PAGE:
Many of the stone artefacts at Pinnacle Point are made from silcrete, a rock type consisting of quartz grains cemented together by microcrystalline silica (SiO2). Textures and lithologies are variable: coarse-grained silcrete is granular, like quartzite, whereas fine-grained silcrete usually has a relatively greater proportion of cementing silica, and may have a texture approaching that of chert. As fine-grained silcrete fractures more evenly and predictably, it is a more desirable material for making stone artefacts. It has been known for many years that prehistoric stone-knappers heated silcrete (and other rocks) in order to improve their flaking characteristics. This works because the poorly ordered cryptocrystalline matrix of such rocks becomes more crystallised after heating, so that fractures follow the direction of force initiated by the tool-maker, rather than being deflected by the internal structure of the rock.4 This enables the craftsman to control the shape of the end product more closely, and achieve a sharper edge, although the trade-off is that the rock also becomes more brittle. Heat-treated rock is more lustrous, and frequently redder, as goethite transforms to haematite during heat treatment. This practice is well documented across the world in stone artefact assemblages dating from the last 20 000 years, and has been observed among recent stone knappers in Australia. Brown et al.'s contribution is to push the time depth of this behaviour much further back into the past.
The study began as an investigation of silcrete sources in the Mossel Bay area. Silcrete is uncommon in the vicinity of the Pinnacle Point sites, and usually occurs in discrete outcrops. If archaeologists can find the sources of the rocks from which artefacts were made, they can tell how far people were travellingor tradingto obtain desirable raw material. A number of silcrete sources were located, but none yielded the reddish-coloured material seen in many of the archaeological artefacts. Brown attempted to make replicas of the artefacts from the excavations, but found that the silcrete simply wasn't of sufficiently high quality to make very fine pieces. These and other clues alerted the team to the possibility that the silcretes they were looking for actually don't exist in outcrop form. In order to obtain silcrete of this quality, colour and texture it would be necessary to use heat to alter it.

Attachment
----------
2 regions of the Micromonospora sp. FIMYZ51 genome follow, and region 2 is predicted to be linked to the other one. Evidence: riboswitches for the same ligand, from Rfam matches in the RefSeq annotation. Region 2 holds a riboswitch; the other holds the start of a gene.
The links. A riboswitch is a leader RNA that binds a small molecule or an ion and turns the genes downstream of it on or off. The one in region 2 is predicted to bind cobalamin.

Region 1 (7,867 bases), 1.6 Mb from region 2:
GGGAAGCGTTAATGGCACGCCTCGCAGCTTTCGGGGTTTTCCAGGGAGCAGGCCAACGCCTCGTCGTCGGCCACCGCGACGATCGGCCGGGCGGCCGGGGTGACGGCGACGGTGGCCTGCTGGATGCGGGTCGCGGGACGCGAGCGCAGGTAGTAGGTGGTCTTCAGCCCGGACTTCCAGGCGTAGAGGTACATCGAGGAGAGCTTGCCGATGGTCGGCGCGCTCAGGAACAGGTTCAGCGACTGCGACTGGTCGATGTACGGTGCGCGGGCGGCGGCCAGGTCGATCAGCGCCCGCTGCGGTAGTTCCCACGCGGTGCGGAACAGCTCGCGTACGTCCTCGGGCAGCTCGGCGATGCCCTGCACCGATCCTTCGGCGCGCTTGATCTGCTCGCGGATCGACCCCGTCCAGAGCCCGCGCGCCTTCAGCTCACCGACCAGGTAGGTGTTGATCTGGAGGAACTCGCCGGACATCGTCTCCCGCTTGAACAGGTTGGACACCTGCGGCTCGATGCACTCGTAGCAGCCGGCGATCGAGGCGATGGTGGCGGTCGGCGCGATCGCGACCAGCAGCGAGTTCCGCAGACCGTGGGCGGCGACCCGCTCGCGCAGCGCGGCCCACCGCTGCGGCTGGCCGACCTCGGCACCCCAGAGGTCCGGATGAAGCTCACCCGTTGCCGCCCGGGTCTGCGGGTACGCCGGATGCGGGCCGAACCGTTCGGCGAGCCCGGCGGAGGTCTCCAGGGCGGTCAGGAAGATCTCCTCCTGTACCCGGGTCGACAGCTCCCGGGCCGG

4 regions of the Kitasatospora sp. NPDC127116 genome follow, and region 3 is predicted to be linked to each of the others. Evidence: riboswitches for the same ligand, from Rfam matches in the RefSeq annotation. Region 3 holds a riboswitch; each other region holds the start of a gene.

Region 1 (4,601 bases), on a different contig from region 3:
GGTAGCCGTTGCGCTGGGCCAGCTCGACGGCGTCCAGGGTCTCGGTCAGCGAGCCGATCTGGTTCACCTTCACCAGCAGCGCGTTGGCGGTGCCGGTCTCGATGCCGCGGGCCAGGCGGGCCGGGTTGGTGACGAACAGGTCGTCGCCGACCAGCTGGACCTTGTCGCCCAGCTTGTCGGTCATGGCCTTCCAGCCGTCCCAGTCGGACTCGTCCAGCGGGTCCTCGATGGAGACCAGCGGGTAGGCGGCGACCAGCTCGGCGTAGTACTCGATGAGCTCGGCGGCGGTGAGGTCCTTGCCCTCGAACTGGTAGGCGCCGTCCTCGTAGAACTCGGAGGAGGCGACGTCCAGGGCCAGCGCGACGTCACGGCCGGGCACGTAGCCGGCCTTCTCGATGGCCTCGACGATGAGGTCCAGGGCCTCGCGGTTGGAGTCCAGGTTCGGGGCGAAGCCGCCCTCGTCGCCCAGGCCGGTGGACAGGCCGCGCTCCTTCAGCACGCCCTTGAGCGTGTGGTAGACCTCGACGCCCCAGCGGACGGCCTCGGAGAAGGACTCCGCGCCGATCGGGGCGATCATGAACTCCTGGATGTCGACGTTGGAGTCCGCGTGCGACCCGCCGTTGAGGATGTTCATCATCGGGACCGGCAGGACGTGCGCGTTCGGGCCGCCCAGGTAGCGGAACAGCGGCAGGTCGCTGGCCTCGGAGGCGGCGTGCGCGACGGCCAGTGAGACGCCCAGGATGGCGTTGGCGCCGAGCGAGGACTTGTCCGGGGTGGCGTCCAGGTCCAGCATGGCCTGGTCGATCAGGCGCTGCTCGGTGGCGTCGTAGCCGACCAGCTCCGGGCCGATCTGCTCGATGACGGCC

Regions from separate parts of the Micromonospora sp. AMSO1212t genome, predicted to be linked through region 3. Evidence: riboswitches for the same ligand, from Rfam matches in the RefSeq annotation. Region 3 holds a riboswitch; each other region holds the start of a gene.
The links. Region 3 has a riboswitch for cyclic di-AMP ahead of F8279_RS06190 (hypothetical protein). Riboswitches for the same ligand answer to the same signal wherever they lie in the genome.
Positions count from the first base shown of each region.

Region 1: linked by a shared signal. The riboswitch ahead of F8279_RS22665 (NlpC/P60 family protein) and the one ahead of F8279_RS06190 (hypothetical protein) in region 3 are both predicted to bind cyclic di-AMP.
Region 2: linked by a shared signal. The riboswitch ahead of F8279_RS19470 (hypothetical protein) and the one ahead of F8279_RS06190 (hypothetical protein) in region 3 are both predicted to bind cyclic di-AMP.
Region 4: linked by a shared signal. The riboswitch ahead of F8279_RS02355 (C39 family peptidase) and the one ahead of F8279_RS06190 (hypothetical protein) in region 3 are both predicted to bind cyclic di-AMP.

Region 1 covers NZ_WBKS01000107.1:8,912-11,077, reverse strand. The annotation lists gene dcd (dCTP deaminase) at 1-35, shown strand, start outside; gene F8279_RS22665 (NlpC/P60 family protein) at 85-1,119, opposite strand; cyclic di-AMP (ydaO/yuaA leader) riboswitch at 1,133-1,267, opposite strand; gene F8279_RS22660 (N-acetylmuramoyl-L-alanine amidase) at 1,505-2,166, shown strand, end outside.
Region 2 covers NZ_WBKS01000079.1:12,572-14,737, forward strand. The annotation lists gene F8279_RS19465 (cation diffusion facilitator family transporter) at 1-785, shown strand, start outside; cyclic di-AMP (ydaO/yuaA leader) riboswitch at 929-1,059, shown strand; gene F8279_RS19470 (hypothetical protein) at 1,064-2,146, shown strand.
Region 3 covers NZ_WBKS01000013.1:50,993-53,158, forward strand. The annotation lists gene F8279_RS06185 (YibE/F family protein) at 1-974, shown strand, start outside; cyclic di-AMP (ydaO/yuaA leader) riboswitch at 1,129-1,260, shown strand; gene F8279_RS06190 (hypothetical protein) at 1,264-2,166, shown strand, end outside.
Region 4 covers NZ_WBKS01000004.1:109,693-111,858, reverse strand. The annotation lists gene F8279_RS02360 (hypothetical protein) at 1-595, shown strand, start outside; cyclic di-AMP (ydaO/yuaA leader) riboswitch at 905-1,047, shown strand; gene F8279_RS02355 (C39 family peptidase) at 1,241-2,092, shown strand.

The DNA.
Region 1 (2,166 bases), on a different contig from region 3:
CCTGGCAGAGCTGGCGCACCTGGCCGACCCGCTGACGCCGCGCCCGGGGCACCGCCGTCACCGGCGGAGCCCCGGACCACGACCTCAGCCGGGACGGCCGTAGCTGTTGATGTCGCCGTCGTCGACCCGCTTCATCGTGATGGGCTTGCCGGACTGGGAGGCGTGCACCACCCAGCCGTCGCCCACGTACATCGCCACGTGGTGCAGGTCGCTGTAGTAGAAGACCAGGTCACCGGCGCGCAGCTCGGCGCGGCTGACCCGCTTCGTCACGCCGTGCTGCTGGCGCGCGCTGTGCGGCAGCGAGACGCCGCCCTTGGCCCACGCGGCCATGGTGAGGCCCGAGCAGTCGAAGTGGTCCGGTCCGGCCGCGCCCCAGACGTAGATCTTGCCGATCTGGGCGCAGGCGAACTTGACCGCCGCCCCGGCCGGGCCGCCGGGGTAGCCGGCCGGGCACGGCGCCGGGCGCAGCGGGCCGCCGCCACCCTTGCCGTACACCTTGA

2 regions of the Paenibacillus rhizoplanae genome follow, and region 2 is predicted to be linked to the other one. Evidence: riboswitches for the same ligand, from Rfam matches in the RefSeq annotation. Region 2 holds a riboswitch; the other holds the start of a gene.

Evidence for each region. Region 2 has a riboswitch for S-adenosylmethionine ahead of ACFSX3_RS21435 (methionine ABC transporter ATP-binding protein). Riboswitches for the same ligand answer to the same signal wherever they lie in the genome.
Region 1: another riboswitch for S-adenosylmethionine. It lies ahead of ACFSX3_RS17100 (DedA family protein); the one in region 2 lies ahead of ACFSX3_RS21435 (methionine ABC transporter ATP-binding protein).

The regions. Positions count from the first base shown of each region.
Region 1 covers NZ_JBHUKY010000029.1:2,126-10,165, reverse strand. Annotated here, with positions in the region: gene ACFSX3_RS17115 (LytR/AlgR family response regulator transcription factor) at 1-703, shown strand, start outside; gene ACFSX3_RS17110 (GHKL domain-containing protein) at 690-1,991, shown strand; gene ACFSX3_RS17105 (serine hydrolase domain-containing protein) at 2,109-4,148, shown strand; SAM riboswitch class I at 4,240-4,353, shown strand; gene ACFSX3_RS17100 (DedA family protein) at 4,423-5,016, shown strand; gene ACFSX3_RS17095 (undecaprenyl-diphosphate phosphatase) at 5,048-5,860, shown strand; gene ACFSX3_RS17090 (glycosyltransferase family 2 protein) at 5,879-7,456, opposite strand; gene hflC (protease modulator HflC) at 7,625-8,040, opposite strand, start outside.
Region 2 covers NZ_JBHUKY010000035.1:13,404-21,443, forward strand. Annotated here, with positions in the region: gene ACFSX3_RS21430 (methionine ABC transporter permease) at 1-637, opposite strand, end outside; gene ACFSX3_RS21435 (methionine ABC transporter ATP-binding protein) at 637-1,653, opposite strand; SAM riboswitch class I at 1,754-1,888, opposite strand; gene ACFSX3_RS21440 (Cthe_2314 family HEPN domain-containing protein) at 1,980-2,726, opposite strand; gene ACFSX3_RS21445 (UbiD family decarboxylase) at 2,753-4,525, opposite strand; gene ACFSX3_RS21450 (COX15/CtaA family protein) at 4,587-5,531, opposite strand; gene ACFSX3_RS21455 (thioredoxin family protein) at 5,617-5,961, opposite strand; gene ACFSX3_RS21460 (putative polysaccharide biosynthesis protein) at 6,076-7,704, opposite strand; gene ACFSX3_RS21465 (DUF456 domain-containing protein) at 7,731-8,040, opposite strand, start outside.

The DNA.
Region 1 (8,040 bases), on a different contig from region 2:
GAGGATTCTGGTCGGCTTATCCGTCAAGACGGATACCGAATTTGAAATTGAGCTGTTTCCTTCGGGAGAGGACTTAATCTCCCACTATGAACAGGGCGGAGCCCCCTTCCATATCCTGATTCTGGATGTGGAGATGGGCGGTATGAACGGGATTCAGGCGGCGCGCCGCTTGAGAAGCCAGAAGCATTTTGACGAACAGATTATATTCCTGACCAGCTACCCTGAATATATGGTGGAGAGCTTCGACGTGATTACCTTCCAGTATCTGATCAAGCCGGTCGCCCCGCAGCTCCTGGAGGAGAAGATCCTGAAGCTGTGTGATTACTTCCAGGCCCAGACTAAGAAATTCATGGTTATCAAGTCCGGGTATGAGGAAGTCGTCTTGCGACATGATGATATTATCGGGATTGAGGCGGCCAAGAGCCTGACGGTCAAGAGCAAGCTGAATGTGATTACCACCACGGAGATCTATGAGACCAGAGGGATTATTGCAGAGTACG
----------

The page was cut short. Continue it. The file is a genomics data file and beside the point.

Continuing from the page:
Sceptics argued that the team hadn't yet found the best silcrete sources, and suggested that chunks of rock might have been heated accidentally if they were left lying around and then campfires built close by. In response, Brown conducted an extensive series of experiments in which he found that, to obtain silcretes like those seen in the archaeological artefacts, he had to heat them to a high temperature (350ºC) for many hours. This is far beyond the degree of heating that would occur in an ordinary campfire, and required a great deal of fuel (20 kg of dried hardwood per 3 kg stone).5 To properly modify silcrete, ancient tool-makers would have had to expend considerable time and energy collecting firewood before beginning the process, making heat-treated silcrete a valuable commodity. The treated silcrete was found to have much improved flaking qualities, allowing the production of thinner points.